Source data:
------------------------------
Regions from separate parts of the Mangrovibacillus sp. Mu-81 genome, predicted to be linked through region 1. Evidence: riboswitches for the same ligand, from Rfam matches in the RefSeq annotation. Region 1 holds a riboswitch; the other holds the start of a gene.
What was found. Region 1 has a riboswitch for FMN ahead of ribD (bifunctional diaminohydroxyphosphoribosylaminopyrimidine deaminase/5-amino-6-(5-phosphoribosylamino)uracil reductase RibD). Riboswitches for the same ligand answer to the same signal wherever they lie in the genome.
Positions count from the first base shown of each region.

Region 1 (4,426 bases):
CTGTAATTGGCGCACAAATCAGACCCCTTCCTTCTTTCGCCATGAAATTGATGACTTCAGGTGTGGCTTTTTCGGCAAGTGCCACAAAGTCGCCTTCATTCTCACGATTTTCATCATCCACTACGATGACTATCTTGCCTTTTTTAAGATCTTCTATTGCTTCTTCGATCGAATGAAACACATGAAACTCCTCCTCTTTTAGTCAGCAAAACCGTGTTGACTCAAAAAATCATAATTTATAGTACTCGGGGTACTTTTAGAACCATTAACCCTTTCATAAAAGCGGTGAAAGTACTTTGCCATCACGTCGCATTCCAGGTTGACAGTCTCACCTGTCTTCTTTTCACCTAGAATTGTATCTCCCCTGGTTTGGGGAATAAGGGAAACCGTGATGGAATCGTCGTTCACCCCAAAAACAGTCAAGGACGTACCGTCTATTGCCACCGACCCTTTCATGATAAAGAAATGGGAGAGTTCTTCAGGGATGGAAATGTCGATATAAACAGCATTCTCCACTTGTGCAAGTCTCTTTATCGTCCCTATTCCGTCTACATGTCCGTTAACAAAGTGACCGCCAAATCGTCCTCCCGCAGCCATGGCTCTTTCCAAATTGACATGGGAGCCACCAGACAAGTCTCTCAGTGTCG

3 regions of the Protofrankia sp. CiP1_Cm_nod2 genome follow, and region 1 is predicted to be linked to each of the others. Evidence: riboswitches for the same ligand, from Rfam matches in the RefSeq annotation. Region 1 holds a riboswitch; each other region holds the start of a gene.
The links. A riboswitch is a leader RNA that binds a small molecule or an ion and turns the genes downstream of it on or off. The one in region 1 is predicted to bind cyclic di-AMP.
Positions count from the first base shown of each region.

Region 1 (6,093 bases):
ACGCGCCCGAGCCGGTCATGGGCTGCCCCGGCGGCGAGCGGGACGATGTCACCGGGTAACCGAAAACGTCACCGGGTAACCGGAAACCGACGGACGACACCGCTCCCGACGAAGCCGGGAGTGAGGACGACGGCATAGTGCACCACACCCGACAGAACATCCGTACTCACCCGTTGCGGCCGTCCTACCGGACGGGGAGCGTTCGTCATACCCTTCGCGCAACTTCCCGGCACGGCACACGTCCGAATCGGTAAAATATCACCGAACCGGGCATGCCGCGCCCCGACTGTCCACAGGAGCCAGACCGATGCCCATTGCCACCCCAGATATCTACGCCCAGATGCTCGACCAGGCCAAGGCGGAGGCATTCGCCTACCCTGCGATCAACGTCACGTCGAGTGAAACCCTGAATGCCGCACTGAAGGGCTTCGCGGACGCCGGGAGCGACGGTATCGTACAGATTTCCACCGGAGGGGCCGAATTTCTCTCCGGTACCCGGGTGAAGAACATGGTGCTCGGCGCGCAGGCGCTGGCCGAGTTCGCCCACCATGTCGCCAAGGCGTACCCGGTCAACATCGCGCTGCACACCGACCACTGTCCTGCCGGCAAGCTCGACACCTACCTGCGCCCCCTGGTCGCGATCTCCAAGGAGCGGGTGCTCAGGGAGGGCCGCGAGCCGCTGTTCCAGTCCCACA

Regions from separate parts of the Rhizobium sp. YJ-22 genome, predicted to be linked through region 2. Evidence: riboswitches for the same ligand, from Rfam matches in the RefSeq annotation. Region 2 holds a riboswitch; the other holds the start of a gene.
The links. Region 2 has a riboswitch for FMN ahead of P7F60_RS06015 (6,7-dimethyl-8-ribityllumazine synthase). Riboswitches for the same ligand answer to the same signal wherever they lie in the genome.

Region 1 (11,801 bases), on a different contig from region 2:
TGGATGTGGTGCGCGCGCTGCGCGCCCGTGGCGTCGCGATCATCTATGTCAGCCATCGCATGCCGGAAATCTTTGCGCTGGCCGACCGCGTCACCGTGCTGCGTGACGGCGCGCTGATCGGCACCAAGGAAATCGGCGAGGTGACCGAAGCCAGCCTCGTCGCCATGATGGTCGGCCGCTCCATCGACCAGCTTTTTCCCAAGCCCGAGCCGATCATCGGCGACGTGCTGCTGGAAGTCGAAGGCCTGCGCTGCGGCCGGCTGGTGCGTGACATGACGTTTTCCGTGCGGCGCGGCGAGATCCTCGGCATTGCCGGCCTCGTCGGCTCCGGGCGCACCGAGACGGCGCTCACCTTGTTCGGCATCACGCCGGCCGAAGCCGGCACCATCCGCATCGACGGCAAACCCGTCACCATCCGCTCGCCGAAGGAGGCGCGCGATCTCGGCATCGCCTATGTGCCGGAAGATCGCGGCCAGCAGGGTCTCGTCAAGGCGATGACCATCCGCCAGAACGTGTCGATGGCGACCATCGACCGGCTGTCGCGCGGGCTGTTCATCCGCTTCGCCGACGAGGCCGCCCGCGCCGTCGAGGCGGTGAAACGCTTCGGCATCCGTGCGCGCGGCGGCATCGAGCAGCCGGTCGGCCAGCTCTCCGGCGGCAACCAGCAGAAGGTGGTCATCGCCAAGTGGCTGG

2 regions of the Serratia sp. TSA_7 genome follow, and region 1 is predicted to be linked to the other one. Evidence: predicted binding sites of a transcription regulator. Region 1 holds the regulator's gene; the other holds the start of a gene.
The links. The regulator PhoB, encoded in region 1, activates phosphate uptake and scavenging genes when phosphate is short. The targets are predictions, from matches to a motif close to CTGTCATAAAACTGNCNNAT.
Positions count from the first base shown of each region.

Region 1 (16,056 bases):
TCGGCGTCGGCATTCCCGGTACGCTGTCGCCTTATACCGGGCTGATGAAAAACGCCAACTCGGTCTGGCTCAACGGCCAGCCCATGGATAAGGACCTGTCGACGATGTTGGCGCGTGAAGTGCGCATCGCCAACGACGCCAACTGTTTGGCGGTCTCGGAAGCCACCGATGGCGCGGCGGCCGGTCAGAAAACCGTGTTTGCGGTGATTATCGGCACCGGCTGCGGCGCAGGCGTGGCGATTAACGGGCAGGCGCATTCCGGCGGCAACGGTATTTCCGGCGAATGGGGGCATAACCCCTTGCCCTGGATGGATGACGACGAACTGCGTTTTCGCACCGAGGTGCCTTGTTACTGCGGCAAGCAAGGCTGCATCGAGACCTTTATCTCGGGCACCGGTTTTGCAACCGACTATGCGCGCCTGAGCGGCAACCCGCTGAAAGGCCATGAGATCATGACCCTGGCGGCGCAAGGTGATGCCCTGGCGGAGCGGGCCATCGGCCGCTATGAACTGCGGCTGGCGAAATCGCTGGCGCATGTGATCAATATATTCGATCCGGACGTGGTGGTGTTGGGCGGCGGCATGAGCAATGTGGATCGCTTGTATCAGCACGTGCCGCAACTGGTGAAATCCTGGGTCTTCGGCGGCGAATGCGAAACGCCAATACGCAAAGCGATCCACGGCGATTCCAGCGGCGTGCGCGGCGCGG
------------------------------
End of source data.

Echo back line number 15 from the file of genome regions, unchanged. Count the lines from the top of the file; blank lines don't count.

2 regions of the Serratia sp. TSA_7 genome follow, and region 1 is predicted to be linked to the other one. Evidence: predicted binding sites of a transcription regulator. Region 1 holds the regulator's gene; the other holds the start of a gene.